"I am no fan of Mr. Cheney because of several reasons," Marble wrote. "For those who don't know, Mr. Cheney is infamous for telling Senator [Pat] Leahy 'go fu** yourself' on the Senate floor. Also, I am not happy about the fact that thousands have died due to the slow action of FEMA, not to even mention the wrong war in the wrong place at the wrong time, i.e. Iraq."

So Marble asked a couple police officers if he and a friend could walk down to Cheney. They told him Cheney was "looking forward†to talking to “the locals.â€

"So we grabbed my Canon digital rebel and my Sony videocamera and started walking down the street," Marble wrote. "And then right in front of the destroyed tennis court I used to play on Dick Cheney was giving a pep rally, talking to the press. The Secret Service guys patted us down and waved the wands over us, and then let us pass."

As he stood about 10 feet away from Cheney and his friend and some camera operators from CNN and other media filmed the scene, Marble suddenly yelled, "Go fuck yourself, Mr. Cheney! Go fuck yourself, you asshole!"

Hey, at least Marble was polite. After all, he referred to Cheney as “Mr. Cheney.â€

"I had no intention of harming anyone but merely wanted to echo Mr. Cheney's infamous words back at him," Marble wrote. "At that moment, I noticed the Secret Service guys with a panic-stricken look on their faces, like they were about to tackle me, so I calmly walked away back to my former house."

His friend videotaped a little bit longer and then came back to Marble’s house. As they were salvaging a few things from Marble's home, two military police waving M-16's showed up and said they were looking
for someone who fit Marble's description who had cursed at Cheney.

"I told them I was probably the person they were looking for, and so they put me in handcuffs and 'detained' me for about 20 minutes or so," Marble wrote. "My right thumb went numb because the cuffs were on so tight, but they were fairly courteous and eventually released me after getting all my contact info. They said I had NOT broken any laws so I was free to go."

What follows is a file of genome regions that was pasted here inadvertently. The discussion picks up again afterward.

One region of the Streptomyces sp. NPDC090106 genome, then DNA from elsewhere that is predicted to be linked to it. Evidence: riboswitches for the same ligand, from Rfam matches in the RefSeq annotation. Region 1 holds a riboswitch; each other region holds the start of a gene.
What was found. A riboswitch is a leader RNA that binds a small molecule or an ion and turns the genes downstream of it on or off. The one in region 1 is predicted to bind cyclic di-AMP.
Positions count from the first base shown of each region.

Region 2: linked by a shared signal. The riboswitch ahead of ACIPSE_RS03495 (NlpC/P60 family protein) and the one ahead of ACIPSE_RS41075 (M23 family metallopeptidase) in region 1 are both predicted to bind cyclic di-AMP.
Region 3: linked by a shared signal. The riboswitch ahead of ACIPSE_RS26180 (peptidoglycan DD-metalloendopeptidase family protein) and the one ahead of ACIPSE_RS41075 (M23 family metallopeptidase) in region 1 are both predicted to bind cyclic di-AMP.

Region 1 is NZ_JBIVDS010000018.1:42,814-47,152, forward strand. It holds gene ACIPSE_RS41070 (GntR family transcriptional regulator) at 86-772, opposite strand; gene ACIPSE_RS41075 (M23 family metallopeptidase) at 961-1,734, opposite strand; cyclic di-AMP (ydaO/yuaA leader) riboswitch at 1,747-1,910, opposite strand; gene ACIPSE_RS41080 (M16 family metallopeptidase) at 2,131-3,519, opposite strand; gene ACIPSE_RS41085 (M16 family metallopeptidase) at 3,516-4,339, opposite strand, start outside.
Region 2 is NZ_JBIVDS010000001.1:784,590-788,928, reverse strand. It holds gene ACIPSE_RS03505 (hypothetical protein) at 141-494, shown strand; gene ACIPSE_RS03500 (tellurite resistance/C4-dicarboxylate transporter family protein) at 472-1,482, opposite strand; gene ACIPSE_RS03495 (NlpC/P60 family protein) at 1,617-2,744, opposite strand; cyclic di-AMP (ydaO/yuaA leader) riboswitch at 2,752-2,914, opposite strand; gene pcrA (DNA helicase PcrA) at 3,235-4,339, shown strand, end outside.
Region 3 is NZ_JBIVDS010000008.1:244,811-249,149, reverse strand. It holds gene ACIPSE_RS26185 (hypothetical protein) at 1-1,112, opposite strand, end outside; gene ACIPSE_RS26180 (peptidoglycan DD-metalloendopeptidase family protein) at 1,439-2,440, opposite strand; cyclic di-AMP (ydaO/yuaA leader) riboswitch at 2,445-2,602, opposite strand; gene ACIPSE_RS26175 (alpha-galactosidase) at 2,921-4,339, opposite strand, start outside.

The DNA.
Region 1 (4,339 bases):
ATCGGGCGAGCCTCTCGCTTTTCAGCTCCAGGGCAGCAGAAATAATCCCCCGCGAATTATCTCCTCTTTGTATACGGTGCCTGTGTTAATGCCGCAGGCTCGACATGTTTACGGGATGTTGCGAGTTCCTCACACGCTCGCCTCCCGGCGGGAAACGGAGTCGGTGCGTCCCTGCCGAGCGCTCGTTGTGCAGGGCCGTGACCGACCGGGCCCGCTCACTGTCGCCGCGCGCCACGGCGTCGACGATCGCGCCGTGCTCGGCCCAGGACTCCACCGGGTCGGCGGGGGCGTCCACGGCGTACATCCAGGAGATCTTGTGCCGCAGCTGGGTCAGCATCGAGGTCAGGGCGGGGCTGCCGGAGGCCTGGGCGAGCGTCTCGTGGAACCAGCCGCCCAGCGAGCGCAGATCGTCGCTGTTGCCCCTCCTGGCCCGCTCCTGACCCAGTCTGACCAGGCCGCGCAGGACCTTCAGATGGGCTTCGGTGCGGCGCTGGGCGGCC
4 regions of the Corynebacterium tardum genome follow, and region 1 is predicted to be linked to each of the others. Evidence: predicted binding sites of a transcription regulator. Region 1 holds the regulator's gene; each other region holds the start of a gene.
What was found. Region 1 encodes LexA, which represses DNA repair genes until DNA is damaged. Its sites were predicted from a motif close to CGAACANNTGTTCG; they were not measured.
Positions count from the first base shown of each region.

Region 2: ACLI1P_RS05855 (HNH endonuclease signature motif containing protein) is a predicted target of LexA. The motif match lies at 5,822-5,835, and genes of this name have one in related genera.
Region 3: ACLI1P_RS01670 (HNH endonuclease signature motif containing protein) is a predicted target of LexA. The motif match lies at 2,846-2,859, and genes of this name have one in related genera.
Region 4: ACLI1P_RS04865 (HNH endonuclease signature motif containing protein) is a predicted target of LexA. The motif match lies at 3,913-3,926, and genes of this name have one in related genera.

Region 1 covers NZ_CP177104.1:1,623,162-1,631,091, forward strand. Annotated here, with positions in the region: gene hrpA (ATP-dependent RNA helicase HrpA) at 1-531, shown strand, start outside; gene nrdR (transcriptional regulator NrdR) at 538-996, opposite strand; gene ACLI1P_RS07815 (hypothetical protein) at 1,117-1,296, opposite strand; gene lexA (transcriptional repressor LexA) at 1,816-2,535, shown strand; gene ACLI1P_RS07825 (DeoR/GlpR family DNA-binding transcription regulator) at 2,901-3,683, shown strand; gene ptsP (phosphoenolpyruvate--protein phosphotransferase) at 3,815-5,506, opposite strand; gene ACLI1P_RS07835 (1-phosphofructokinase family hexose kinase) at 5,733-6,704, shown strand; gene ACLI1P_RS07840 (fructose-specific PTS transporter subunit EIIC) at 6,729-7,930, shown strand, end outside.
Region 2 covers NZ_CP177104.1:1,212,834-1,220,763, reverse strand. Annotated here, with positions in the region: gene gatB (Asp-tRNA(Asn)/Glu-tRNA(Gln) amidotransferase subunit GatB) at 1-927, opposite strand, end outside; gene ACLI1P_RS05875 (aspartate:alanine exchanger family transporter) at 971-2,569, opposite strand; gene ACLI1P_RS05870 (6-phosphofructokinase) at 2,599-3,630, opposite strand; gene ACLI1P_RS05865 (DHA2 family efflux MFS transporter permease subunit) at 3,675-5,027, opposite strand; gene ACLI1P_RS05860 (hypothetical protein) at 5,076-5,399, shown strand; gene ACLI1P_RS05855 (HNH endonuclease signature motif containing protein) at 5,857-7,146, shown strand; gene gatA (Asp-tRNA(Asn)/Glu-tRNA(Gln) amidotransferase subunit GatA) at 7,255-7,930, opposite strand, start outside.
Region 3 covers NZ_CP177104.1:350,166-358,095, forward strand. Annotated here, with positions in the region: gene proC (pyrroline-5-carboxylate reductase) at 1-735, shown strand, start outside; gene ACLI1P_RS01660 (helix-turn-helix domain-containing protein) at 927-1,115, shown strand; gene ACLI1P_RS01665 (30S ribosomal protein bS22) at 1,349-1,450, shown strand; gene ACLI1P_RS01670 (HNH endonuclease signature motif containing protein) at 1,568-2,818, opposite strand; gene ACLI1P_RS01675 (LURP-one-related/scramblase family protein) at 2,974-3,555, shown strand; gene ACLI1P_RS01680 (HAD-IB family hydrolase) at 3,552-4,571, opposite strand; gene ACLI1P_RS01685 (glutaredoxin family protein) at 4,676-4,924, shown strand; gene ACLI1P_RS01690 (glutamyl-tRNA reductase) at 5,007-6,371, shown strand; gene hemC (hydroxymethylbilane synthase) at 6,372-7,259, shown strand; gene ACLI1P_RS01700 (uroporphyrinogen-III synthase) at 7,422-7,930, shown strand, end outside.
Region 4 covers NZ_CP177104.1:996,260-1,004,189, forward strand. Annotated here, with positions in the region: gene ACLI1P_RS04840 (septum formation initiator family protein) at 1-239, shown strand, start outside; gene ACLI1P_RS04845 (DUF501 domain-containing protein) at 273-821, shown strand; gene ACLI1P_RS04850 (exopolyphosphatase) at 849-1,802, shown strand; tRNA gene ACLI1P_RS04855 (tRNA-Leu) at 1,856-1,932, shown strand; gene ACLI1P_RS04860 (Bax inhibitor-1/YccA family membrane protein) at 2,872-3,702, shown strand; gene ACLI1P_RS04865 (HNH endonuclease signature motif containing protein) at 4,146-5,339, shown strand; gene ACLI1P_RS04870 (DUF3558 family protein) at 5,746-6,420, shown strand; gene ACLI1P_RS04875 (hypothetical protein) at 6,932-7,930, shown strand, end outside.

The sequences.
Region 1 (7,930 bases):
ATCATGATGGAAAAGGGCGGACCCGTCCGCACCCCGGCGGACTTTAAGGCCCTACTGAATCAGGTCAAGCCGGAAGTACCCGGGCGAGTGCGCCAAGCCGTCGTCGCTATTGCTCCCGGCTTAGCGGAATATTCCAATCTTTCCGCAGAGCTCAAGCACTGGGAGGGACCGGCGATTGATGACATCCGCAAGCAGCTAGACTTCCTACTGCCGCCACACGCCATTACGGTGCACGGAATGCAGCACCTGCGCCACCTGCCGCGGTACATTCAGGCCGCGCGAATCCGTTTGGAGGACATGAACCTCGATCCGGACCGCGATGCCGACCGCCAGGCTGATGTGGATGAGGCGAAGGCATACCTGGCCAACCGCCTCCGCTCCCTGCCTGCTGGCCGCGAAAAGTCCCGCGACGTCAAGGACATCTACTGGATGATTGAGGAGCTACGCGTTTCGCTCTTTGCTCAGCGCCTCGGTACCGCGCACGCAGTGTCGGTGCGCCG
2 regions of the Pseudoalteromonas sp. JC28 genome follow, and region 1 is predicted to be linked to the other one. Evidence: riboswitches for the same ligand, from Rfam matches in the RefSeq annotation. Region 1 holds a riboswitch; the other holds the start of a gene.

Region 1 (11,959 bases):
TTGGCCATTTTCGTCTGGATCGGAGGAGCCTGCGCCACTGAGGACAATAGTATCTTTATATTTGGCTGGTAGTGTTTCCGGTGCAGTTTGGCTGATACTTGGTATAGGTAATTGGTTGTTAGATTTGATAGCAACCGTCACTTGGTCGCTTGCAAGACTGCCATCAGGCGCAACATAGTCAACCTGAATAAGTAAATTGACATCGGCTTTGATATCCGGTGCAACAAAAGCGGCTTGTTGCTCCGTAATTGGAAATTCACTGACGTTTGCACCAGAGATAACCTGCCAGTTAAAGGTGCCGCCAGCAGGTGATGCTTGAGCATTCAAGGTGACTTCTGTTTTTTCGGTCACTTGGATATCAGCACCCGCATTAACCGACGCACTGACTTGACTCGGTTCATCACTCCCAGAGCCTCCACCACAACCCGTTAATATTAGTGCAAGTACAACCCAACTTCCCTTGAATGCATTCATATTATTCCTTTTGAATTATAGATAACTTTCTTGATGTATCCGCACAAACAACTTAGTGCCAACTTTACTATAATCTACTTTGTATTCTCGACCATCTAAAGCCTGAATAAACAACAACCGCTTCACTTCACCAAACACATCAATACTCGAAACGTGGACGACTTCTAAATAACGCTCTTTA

So let’s get this straight: A physician with a newborn baby loses most everything he owns in the hurricane, does what most of us WANT to do and “echoes†Cheney’s words he spoke on the Senate floor last year, walks away harmlessly, mission accomplished, and then once the media cameras leave, he is treated like a foreign terrorist as Cheney’s goons waving M-16s handcuff him in front of his destroyed home? Had it not been for the media cameras filming the initial scene, I doubt Cheney’s goons would have just let Marble go after 20 minutes.

America, land of the free?

Marble and his family have been in the media spotlight before, including his wife, Lisa, and baby, Sofia Grace, who was born shortly after the storm, on CNN. Marble has also been interviewed in art magazines and the Biloxi Sun Herald about his concert fund-raisers and musical success — one of his bands, dR. O, has had at least 20 No. 1 songs on the MP3.com charts.

"The truth is even with all our losses, we are still luckier than many people down here because at least we didn't die," Marble wrote. "But I thought I could try to raise some awareness to the bad policies of the Dubya Gump administration and also possibly raise some money to replace the many things we lost, and so I decided I would auction the videotape my friend shot of the event. I will also grant an interview to the winner if so desired."

So go to eBay here and place a bid for this important video to help Marble raise some needed funds. I have done so and was at least at one time the high bidder.

Marble also has an Internet site with photographs of some damage in his town at www.HurricaneKatrinaSucked.com. A photo of him is here, and you can also email Marble at clone9@yahoo.com.

Dr. Ben Marble, you rock. May we all return the favor.
hahaha !!! i know him from another messageboard, he goes under the name antichrist superstar at itshappening.com( messageboard that was created for terrorist talk)



here is the uncut video

http://www.big-boys.com/articles/cheneyfbomb.html
 

Old Yeller

TRIBE Member